The current coronavirus pandemic presents an unprecedented challenge for our planet. The scale of human loss in countries both rich and poor and the sadness of so many deaths prompt urgent questions about how we run our world.
Interconnectivity and ease of travel have no doubt contributed to the spread of the virus. Dream cruises have become floating nightmares with passengers trapped in a test tube on sea. A week of winter skiing in Europe can lead to the infection of family and friends back home. People flying in and out of different countries become carriers importing and exporting an illness for which there is as yet no vaccine or cure. Despite the best efforts of the medical professionals, the pressure on health provision is intense. All of this combines to make us assess the real cost of all our journeys within the “Global Village”. As colour and clarity return to the canals of Venice with visitors gone and Peru empties of gap year travellers, is it time to assess our whole approach to mass tourism?
In the midst of this crisis, it can be hard to get an accurate picture of what exactly is going on. How reliable are the statistics emerging from industrialised countries? How real is the optimism from President Trump? What’s really going on in less-developed nations where governments report no cases at all? All of these questions impact on people’s lives making it important to balance concern about economic consequences with an awareness of the human cost. This is especially true when looking at how the coronavirus pandemic places pressure on the working poor.
It’s too easy just to report that factories have shut down because of the virus. Yes, there’s a health benefit by enforcing social distancing but behind that headline about closures are real people who rely heavily on their work income. We talk too much about “interruptions to the global supply chain” without thinking about the cost to those who make the things which our economies demand.
So much of world trade is globalised in this way underpinned by low skilled, low paid jobs often in the developing world. As the pandemic began to develop, whole cities became cordoned off with workers suddenly no longer required. This happened not just at the manufacturing level: in the Philippines, due to a lack of travel, 300 ground staff at Manila were out of a job. As foreign travel becomes impossible, what sort of future is there for those who work in the tourism industry? It’s not just the workers, of course – families need the income they bring to the rest of the household. The inevitable result of this is pressure and poverty for those who are already poor.
Cracks seem to be appearing in the globalisation model and COVID-19 helps to underline them. Take just one example – the decision by India to restrict the export of Paracetamol has had a serious effect on supply in the west. An overreliance on imported drugs and food creates challenges dismissed for far too long. Once normality returns, as it will, maybe we should consider if there is an alternative – one that would be beneficial to ALL affected by globalisation.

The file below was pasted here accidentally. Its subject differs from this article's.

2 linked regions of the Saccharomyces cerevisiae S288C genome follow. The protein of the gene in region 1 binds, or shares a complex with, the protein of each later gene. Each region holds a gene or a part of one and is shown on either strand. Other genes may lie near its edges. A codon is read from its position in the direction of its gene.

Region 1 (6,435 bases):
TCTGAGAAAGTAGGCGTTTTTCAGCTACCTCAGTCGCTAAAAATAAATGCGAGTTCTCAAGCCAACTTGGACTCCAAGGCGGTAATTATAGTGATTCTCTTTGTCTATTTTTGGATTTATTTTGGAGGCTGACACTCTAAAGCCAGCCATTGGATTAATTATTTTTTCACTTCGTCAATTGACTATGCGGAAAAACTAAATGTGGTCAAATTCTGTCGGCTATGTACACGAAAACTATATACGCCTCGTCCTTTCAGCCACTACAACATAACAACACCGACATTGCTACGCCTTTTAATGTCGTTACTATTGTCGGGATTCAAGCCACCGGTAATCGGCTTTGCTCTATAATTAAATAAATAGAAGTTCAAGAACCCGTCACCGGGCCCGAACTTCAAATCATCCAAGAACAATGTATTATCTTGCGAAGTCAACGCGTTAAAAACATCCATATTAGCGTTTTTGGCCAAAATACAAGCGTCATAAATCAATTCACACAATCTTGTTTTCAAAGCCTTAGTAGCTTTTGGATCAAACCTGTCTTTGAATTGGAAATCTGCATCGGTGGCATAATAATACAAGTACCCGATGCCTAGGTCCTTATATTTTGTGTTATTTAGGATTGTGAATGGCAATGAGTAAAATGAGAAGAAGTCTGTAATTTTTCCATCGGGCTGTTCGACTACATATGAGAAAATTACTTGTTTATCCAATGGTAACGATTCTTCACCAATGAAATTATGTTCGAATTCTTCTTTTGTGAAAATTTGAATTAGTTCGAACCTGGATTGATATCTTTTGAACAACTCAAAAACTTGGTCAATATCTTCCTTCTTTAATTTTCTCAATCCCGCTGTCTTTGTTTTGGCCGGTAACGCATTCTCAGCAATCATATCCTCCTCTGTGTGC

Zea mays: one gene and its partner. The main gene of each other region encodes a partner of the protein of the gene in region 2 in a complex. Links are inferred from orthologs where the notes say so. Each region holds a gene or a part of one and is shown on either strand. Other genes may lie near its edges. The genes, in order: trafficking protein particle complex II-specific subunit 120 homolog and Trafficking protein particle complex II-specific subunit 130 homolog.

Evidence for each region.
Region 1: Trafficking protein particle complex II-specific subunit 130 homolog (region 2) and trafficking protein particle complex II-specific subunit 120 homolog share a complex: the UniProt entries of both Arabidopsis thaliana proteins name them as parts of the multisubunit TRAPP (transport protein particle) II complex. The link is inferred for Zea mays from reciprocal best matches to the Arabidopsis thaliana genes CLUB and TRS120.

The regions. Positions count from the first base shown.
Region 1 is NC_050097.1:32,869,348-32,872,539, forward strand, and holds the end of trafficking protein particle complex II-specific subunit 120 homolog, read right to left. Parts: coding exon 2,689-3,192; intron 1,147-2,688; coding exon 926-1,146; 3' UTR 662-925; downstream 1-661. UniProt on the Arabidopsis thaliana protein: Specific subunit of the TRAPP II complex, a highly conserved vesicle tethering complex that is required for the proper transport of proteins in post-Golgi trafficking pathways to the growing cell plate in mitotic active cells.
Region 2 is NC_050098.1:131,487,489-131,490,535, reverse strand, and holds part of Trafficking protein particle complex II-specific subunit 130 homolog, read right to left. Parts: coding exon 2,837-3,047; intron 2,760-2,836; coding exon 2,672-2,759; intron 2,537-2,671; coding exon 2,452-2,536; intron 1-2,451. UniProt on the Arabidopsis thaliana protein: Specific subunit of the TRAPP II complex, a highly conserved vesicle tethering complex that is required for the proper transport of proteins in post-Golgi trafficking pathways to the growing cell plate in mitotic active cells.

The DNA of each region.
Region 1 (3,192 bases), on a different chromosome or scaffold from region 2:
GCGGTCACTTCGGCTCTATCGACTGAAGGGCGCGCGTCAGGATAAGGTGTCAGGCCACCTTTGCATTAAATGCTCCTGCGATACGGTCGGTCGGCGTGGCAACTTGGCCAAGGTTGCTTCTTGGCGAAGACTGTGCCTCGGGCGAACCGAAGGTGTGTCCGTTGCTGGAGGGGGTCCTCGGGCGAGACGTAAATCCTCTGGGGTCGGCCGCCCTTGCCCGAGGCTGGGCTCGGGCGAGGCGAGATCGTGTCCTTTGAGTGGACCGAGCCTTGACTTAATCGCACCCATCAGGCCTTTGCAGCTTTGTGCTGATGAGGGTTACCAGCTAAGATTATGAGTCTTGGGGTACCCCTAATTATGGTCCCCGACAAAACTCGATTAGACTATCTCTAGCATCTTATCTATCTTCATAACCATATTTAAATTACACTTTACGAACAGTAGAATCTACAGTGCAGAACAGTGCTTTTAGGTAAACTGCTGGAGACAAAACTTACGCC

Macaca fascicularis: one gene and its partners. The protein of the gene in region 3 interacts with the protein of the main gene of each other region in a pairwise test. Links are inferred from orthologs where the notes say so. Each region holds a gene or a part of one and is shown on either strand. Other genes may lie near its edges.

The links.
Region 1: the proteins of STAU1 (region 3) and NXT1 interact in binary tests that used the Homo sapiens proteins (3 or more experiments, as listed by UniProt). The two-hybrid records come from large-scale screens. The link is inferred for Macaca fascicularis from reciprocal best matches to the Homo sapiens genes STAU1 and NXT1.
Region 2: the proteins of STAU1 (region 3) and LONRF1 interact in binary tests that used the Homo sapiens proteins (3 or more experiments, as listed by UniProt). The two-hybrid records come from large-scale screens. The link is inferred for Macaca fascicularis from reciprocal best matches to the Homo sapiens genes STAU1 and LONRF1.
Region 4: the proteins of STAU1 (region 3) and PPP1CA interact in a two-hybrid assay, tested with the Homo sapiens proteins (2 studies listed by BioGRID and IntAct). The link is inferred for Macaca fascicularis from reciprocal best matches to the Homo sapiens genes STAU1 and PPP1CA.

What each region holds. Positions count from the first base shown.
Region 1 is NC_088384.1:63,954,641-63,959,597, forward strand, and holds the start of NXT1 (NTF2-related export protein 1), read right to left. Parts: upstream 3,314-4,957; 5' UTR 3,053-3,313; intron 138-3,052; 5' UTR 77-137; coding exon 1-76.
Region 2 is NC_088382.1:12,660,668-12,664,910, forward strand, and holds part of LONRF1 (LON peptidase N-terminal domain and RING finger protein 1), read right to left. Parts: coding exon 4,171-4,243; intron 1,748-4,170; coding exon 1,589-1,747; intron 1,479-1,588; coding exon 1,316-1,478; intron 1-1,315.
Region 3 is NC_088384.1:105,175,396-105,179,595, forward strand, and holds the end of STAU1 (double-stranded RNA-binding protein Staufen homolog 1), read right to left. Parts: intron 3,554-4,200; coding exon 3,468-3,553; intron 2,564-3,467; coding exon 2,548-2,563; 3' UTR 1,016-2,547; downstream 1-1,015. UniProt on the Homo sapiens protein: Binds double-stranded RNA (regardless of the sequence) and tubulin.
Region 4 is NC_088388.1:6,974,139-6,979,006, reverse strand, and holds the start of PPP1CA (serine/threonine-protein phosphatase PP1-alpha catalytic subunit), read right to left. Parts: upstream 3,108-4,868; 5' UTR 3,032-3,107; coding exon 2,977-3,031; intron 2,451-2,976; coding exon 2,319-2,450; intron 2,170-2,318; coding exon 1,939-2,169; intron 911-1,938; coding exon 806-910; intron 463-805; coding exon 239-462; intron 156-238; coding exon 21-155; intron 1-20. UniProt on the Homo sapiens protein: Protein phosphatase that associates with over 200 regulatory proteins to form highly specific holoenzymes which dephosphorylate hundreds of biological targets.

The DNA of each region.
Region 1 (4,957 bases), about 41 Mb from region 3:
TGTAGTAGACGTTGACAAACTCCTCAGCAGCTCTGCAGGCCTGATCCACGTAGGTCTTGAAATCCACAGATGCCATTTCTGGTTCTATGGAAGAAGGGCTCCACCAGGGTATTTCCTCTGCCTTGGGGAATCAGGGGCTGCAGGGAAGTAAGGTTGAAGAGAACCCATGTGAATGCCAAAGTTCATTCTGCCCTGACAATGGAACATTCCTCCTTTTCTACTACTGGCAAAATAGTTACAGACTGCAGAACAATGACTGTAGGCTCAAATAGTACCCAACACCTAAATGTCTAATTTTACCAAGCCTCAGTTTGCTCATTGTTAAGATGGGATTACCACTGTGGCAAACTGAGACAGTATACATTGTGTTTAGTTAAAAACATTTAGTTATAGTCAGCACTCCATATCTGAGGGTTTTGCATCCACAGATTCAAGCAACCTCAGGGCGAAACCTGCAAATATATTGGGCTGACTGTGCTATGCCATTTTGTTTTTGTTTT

Always Summer Somewhere?
We have to remain upbeat at this time of concern with the coronavirus and look forward to that moment when we can book a holiday with confidence that it will happen. The world of travel is set to change but the lure of the beach will always be there especially for those living in colder northern climates. But, don’t relax and think too much about how beautiful your social media photos will be. Will the white sands and outstretched palm trees actually be there at all for you to enjoy?
If you love the beach and this is your typical holiday destination then it’s worth reflecting that this type of tranquillity and sense of escape may be under threat over the next 30 years. There’s no real surprise in recognising that the key threat here is global warming and our increasing failure to manage our planet in a sustainable way. How many “unprecedented weather events” will it take for us to see that something serious is going on with our planet?
Scientists analysing the data have concluded that beaches, which occupy one-third of global coastlines, are threatened by coastal erosion and rising sea levels due to climate change. It almost goes without saying that they are at risk given that they are the first line of defence against our swelling seas and the storms that roll off them.
So many of us want nothing more than a sandy beach at the heart of their holiday. This is an understandable human emotion and desire but it comes with consequences. It’s not taken long for sleepy Spanish fishing villages to become high-rise coastal resorts. Remote islands like Boracay in the Philippines get developed almost to the point of destruction and cruise ships disgorge passengers to laze/swarm on Caribbean beaches. So, hotels spring up and so does accommodation for the staff who work in them. Infrastructure like sewage and coastal defences gets neglected making it apparent that so much tourism has an eye only on the short term.
The threat to the beaches we love is real. Popular places where beaches will disappear in the near future include:
- The Maldives
- Rio de Janeiro, Brazil
- Miami Beach, Florida
Losing these beaches and their associated ecosystems will damage regional economies, wildlife and the habitat for so many migratory birds. It will also undermine much of the tourism industry as certain resorts become no longer viable. It will take a concerted approach to make our beaches last for the next generations. Cutting greenhouse gases is just a part of reducing sea level rises – we have also got to bring in more sustainable coastal management practices as argued by the Nature Climate Change study. It’s late but perhaps not too late to “turn the tide”.